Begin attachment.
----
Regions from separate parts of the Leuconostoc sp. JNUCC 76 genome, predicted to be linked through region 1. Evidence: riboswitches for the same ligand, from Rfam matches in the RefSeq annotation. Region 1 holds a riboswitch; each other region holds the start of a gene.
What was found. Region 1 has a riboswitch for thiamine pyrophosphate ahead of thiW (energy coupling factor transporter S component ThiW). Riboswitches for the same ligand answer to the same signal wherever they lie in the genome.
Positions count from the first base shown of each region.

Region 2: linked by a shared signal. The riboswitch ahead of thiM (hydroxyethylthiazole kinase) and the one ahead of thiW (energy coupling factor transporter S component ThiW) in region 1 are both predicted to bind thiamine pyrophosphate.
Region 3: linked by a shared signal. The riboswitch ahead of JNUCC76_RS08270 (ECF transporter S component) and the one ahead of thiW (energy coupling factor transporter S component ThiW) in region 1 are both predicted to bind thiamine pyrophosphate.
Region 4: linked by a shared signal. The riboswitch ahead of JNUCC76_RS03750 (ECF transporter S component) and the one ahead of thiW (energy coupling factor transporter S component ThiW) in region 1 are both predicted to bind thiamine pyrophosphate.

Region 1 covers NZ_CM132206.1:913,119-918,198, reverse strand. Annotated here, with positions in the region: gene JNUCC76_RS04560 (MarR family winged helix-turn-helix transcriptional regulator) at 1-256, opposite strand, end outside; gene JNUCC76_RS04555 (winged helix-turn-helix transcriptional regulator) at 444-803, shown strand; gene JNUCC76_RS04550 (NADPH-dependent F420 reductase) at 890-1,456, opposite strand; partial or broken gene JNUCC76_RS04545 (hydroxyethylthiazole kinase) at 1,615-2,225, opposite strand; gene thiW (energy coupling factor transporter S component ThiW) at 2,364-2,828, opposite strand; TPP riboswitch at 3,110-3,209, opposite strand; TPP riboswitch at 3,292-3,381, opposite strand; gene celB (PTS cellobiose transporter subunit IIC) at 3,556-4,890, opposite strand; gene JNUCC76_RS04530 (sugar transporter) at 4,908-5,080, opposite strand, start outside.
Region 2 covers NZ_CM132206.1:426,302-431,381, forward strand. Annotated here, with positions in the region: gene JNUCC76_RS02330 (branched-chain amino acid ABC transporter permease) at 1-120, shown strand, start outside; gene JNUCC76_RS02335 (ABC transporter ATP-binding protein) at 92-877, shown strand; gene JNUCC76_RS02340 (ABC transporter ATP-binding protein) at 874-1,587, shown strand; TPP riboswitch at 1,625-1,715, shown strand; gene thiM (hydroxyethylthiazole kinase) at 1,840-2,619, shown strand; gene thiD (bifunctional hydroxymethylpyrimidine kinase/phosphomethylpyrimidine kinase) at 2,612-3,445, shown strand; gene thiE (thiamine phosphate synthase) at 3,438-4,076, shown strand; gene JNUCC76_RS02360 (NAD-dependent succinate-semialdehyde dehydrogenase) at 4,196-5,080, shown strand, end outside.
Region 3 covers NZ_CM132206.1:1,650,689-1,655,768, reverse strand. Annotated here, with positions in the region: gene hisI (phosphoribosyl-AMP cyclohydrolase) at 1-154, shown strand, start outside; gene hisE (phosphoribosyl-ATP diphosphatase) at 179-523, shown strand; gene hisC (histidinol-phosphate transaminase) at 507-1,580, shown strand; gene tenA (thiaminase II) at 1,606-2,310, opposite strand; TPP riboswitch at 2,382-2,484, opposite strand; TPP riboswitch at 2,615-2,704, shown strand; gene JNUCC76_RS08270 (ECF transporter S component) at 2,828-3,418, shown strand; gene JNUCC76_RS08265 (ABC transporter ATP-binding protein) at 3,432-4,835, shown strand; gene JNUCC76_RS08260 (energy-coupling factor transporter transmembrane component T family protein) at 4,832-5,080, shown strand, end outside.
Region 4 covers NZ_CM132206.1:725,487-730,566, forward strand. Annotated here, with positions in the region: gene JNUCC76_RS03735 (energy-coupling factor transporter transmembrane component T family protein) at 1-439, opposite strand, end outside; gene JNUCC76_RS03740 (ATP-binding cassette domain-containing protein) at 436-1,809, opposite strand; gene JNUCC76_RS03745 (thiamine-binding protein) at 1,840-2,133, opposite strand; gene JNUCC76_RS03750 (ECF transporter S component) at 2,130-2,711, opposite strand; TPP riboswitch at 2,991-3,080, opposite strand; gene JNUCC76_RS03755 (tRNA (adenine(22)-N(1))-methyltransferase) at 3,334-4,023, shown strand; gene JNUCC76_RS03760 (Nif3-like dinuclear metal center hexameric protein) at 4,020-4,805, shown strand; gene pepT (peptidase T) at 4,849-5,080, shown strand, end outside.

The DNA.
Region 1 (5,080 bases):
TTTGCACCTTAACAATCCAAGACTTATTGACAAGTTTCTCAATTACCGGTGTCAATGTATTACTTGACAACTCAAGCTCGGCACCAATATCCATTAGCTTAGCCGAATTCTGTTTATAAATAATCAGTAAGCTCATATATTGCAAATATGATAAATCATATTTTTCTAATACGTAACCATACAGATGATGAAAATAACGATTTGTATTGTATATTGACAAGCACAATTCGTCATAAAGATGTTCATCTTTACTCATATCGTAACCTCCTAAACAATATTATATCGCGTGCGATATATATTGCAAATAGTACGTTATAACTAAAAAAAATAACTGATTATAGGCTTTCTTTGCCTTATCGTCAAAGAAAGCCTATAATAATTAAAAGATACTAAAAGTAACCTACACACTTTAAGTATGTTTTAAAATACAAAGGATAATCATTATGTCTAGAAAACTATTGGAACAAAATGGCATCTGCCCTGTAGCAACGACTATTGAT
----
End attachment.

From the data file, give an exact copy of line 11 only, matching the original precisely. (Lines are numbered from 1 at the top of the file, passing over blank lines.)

The DNA.